After the casting the work comes back to the artist’s hands who can use cold working for the finishing touches. This stage may be more or less hard, according to the different alloy used. As a matter of fact, in the bronze sculpture, the choice of the alloy is essential, since it is composed of different percentages of copper, tin, zinc. We normally use an alloy with a high percentage of copper. If the percentages of zinc, or tin are high, the bronze will show a high degree of fluidity at the casting. In such a case we will obtain a perfect adherence of the metal inside the mould, but this will also cause a rather fragile casting which later may be cold worked in details by the artist with great difficulty. On the contrary, poor alloys, that is to say, the alloys which contain a very high percentage of copper, around 90%, will bring about a lower fluidity degree at the casting stage, and, therefore, the artist will be able to operate with cold finishing touches on the already cast statue. So it is clear that the choice of one type of alloy or the other will bring different results: more fluid alloys are more accurate, that is, more adherent to the artist’s model,
but they limit the creative aspect to the mere initial stage. Instead, less fluid alloys are less accurate compared to the original model, but they extend the creative phase also to the cold finishing, a real chiselling work.
What is really very interesting, above all from the artistic and stylistic point of view, is that the hollow-cast, obviously more complex than the full one, also enables to realize very dynamic sculptures which fit into the space in a particularly natural and effective way. This means that the relation between the sculpture and the surrounding space becomes a real connection; the one interferes with the other.
Thus, the artist feels more free to create animated sculptures, less stiff in their posture, sculptures which make space more alive and expressive: the space surrounding the sculpture is no more an empty space, but something opposite, it is part itself of the artistic creation.
The method of the mould in pieces enables also to make several models.
It is very interesting to notice as in the bronzes realized with the mould in pieces one can recognize traces left by fingers on the wax, during the phase in which it is made to adhere to the sides of the mould ( such finger marks are naturally reproduced by bronze).
The technical and operating aspects are, as one may well imagine, richer and more detailed as compared to the older method (for example today plaster is substituted by jellies, rubbers and synthetic resins). It is also obvious that the bronze art is not only confined to the sole area of sculpture, but, on the contrary, it also concerns the applied arts, from the bronze doors, very popular during the Middle Ages, to the production of bells, from the smallest objects of sacred or lay furniture to the pewter tableware and to the field of artillery, etc. In any case, the times of casting may also be long and may last several years ( let’s think of the doors for the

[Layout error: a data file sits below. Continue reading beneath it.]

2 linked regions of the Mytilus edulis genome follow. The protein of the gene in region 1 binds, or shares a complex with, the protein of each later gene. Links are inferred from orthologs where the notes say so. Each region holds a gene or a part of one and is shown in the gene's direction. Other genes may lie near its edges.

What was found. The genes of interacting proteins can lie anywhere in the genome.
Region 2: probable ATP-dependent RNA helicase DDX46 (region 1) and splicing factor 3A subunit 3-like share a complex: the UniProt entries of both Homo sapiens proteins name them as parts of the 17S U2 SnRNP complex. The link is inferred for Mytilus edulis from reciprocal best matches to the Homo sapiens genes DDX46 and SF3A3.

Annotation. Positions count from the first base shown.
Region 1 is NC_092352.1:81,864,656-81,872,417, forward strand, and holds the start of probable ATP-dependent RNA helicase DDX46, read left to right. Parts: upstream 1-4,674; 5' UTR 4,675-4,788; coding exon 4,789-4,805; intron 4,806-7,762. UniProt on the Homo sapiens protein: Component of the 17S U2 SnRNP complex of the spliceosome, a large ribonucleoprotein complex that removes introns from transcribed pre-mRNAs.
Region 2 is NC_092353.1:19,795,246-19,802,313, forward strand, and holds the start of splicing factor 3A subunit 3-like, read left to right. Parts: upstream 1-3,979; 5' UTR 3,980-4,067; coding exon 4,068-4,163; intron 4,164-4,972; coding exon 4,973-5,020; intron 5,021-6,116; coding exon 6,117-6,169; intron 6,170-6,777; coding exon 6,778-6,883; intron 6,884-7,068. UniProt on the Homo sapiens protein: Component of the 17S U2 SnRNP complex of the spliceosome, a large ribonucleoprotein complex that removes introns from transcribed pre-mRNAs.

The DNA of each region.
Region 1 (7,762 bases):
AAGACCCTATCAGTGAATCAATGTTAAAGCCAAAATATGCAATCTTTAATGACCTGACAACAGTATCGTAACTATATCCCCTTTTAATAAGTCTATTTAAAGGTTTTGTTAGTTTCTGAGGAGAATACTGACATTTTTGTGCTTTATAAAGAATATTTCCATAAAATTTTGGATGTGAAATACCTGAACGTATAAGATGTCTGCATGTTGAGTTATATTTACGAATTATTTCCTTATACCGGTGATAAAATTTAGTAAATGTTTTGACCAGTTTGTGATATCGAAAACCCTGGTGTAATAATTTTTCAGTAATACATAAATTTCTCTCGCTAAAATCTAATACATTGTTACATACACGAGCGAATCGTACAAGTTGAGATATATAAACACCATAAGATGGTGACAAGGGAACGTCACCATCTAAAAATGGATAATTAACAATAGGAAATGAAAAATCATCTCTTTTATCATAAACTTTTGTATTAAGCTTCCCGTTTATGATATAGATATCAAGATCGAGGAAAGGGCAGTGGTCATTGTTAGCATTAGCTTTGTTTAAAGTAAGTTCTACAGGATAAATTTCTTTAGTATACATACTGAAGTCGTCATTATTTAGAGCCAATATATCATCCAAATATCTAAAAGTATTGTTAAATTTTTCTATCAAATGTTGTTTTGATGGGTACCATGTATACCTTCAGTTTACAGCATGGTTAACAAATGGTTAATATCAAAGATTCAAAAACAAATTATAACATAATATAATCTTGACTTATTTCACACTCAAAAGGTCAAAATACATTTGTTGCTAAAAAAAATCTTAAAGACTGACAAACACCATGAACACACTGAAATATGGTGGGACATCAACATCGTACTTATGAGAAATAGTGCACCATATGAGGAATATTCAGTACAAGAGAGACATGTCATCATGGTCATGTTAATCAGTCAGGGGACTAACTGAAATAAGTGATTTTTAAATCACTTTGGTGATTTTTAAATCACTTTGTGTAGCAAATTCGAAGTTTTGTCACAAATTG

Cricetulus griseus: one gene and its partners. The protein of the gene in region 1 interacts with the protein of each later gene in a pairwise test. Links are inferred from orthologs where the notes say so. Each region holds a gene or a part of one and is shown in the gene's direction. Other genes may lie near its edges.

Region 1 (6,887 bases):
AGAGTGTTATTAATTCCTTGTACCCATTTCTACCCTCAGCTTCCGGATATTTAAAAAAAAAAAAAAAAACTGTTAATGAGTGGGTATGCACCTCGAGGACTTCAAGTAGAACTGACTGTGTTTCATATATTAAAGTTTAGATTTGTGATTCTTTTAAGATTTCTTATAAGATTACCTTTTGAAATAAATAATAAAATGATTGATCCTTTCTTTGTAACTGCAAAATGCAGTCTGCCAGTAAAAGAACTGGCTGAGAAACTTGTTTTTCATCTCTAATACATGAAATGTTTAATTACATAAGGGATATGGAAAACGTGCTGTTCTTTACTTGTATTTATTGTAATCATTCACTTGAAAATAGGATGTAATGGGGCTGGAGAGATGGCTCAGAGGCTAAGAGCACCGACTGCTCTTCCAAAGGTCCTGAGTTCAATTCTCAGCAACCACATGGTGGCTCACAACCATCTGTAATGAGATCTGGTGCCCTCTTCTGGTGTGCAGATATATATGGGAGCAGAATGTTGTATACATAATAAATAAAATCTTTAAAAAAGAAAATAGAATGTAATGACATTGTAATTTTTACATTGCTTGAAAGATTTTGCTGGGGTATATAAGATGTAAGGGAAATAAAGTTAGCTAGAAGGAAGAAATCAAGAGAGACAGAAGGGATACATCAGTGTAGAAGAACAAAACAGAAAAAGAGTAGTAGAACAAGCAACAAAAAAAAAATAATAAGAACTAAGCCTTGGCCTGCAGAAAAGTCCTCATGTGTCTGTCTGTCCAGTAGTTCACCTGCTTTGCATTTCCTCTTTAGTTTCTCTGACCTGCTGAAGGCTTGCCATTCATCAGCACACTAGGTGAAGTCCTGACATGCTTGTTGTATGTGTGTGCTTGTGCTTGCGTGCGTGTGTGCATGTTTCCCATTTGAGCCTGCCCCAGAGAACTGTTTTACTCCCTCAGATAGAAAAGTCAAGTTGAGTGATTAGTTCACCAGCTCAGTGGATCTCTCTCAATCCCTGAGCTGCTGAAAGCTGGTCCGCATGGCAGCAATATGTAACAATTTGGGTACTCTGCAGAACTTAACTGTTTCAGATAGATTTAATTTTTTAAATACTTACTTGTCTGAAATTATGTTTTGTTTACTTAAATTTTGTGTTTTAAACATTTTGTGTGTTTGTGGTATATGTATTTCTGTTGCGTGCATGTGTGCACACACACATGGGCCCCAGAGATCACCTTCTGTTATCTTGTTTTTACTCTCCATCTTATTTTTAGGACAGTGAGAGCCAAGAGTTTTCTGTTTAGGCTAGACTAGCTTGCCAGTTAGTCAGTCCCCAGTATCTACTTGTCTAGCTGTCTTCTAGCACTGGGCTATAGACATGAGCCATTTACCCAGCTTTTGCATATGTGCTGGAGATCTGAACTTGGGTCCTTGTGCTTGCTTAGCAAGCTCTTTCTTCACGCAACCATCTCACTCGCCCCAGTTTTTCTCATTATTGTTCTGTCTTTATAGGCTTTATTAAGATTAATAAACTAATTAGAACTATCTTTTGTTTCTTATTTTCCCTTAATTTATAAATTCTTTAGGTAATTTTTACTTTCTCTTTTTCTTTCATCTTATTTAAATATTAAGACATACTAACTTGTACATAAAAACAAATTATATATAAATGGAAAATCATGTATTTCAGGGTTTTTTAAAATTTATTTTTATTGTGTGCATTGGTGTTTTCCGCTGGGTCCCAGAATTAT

Baptistery of Florence by Lorenzo Ghiberti ), not to mention the rather high costs. The latte, (who is not only a simple craftsman, but in its own way an artist) must perform with great attention a series of operations also after the casting, such as releasing the casting bronze from the mould of refractory, disconnecting the network of channels and vents, being careful not to scratch the surface of the work.
Cold working after the casting is very important also in order to correct imperfections and defects of the casting ( small cavities, surface irregularities, etc.), but it is also aimed to the creation of some details through chisel ( useful to better define the body shapes , the edges, etc.) and the graver (for the fine lines such as a graffiti drawing or the execution of the hair). Afterwards, the statue undergoes a process of coating, hot or cold, designed to enhance the qualities of the metal.
We would like to specify that coating is not a simple covering of the surface (for instance the patina can be gold or silver), can suggest a faux antique effect, can entirely alter the surface through transparent lacquering (as for example the red coating of the Gianbologna’s studio in the mannerist epoch), etc.
Particularly refined can also be the phase, if any, of marquetry referred, for instance, to the various parts of the body: sundry fragments of materials such as ivory, stones, glass paste, copper, silver, etc… better define certain details, especially the eye.
In conclusion, the bronze art, with all its phases, from design to real processing, from casting in crucibles to the final moments of finishing touches etc, is definitely a complex technique, which comprises inside different possibilities and variants. Equally complex is the chapter of restoration and preservation of bronzes; of course, nowadays we use the most modern systems of analysis to understand the reasons of deterioration and interventions are often accompanied by high technology as in the case of the restoration of the above mentioned bronzes of Riace.